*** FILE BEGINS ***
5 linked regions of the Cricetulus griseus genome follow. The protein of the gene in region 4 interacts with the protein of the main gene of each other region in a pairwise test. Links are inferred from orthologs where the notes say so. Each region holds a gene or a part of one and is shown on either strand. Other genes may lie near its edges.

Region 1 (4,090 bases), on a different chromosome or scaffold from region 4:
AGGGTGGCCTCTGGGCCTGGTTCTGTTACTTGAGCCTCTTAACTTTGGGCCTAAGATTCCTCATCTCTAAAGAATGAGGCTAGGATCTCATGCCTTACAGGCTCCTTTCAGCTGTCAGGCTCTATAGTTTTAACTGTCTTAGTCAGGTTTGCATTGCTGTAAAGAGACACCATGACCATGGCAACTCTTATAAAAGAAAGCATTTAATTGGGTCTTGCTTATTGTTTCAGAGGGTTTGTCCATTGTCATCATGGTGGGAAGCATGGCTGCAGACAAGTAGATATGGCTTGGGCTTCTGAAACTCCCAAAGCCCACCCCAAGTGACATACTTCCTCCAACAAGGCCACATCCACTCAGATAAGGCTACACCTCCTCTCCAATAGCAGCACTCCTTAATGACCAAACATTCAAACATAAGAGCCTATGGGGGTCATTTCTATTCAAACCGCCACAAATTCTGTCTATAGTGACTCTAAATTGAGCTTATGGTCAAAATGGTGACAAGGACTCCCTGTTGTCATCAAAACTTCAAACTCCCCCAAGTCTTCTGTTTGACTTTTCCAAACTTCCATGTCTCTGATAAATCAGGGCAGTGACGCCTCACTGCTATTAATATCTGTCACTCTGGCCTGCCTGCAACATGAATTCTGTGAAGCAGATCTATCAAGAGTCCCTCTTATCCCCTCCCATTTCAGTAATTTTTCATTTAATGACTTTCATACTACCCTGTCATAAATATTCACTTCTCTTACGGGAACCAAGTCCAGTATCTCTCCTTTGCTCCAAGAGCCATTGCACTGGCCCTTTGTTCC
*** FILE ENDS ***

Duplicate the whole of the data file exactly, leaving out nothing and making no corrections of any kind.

5 linked regions of the Cricetulus griseus genome follow. The protein of the gene in region 4 interacts with the protein of the main gene of each other region in a pairwise test. Links are inferred from orthologs where the notes say so. Each region holds a gene or a part of one and is shown on either strand. Other genes may lie near its edges.

Region 1 (4,090 bases), on a different chromosome or scaffold from region 4:
AGGGTGGCCTCTGGGCCTGGTTCTGTTACTTGAGCCTCTTAACTTTGGGCCTAAGATTCCTCATCTCTAAAGAATGAGGCTAGGATCTCATGCCTTACAGGCTCCTTTCAGCTGTCAGGCTCTATAGTTTTAACTGTCTTAGTCAGGTTTGCATTGCTGTAAAGAGACACCATGACCATGGCAACTCTTATAAAAGAAAGCATTTAATTGGGTCTTGCTTATTGTTTCAGAGGGTTTGTCCATTGTCATCATGGTGGGAAGCATGGCTGCAGACAAGTAGATATGGCTTGGGCTTCTGAAACTCCCAAAGCCCACCCCAAGTGACATACTTCCTCCAACAAGGCCACATCCACTCAGATAAGGCTACACCTCCTCTCCAATAGCAGCACTCCTTAATGACCAAACATTCAAACATAAGAGCCTATGGGGGTCATTTCTATTCAAACCGCCACAAATTCTGTCTATAGTGACTCTAAATTGAGCTTATGGTCAAAATGGTGACAAGGACTCCCTGTTGTCATCAAAACTTCAAACTCCCCCAAGTCTTCTGTTTGACTTTTCCAAACTTCCATGTCTCTGATAAATCAGGGCAGTGACGCCTCACTGCTATTAATATCTGTCACTCTGGCCTGCCTGCAACATGAATTCTGTGAAGCAGATCTATCAAGAGTCCCTCTTATCCCCTCCCATTTCAGTAATTTTTCATTTAATGACTTTCATACTACCCTGTCATAAATATTCACTTCTCTTACGGGAACCAAGTCCAGTATCTCTCCTTTGCTCCAAGAGCCATTGCACTGGCCCTTTGTTCC